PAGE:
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Autopsies reveal first confirmed U.S. coronavirus-related deaths occurred in California in February

Coronavirus
This transmission electron microscope image shows SARS-CoV-2, the coronavirus that causes COVID-19
(National Institute of Allergy and Infectious Diseases)

Two coronavirus-infected people died in Santa Clara County on Feb. 6 and Feb. 17, the medical examiner revealed Tuesday, making them first documented COVID-19 fatalities in the United States.

Until now, the first fatality was believed to have occurred in Kirkland, Wash., on Feb. 29.

For the record:

6:03 PM, Apr. 22, 2020A previous version of this story said Silicon Valley had eight COVID-19 deaths. As of Wednesday, Santa Clara County health officials had confirmed 94 deaths in the region.

Officials previously had said the first Silicon Valley death was March 9. But the Santa Clara County medical examiner revealed Tuesday that people who died Feb. 6, Feb. 17 and March 6 also died of COVID-19.

“These three individuals died at home during a time when very limited testing was available only through the [U.S. Centers for Disease Control and Prevention]. Testing criteria set by the CDC at the time restricted testing to only individuals with a known travel history and who sought medical care for specific symptoms,” the county said in a statement. “As the Medical Examiner-Coroner continues to carefully investigate deaths throughout the county, we anticipate additional deaths from COVID-19 will be identified.”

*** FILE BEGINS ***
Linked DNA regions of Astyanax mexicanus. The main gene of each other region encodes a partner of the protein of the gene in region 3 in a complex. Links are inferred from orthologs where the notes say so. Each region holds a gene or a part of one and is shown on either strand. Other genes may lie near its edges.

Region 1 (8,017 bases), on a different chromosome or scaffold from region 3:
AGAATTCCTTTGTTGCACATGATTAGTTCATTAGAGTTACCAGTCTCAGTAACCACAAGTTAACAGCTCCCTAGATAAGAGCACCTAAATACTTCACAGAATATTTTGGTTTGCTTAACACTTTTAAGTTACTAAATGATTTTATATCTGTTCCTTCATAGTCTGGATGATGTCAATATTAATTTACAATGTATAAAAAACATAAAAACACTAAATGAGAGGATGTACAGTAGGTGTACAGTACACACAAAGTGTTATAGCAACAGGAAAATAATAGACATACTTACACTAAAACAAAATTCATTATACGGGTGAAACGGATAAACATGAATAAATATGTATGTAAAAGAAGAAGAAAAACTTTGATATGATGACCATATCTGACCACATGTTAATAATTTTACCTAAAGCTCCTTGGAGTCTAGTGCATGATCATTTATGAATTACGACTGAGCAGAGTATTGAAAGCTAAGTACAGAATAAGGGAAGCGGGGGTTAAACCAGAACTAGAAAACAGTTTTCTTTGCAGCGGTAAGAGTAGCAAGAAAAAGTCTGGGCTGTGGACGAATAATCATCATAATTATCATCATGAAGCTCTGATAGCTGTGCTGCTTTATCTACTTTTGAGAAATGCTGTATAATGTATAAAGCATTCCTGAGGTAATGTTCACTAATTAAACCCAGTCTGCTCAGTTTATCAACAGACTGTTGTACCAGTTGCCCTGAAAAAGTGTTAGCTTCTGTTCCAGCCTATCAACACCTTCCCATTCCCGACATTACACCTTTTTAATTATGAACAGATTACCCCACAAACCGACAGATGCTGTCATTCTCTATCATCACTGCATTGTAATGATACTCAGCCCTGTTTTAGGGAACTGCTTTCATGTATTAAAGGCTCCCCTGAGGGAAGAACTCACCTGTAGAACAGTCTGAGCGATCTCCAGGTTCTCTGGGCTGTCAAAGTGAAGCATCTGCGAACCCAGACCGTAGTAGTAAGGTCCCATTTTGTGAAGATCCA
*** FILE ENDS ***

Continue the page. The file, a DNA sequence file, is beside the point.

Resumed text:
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Silicon Valley was an early hotbed of the coronavirus outbreak. So far it has reported nearly 2,000 cases and 94 deaths.

There have been growing concerns that the new coronavirus has been in California longer than experts first believed.

Dr. Jeff Smith, a physician who is the chief executive of Santa Clara County government, said earlier this month that data collected by the CDC, local health departments and others suggest it was “a lot longer than we first believed” — most likely since “back in December.”

“This wasn’t recognized because we were having a severe flu season,” Smith said in an interview. “Symptoms are very much like the flu. If you got a mild case of COVID, you didn’t really notice. You didn’t even go to the doctor. The doctor maybe didn’t even do it because they presumed it was the flu.”

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In January and most of February, there was little if any community testing in California.

A preliminary study, conducted by researchers at Stanford University, estimates that between 2.5% and 4.2% of Santa Clara County residents had antibodies to the new coronavirus in their blood by early April. Antibodies are an indication that a person’s immune system has responded to a past infection.

Though the county had reported roughly 1,000 cases in early April, the Stanford researchers estimate the actual number was between 48,000 and 81,000, or 50 to 85 times greater.

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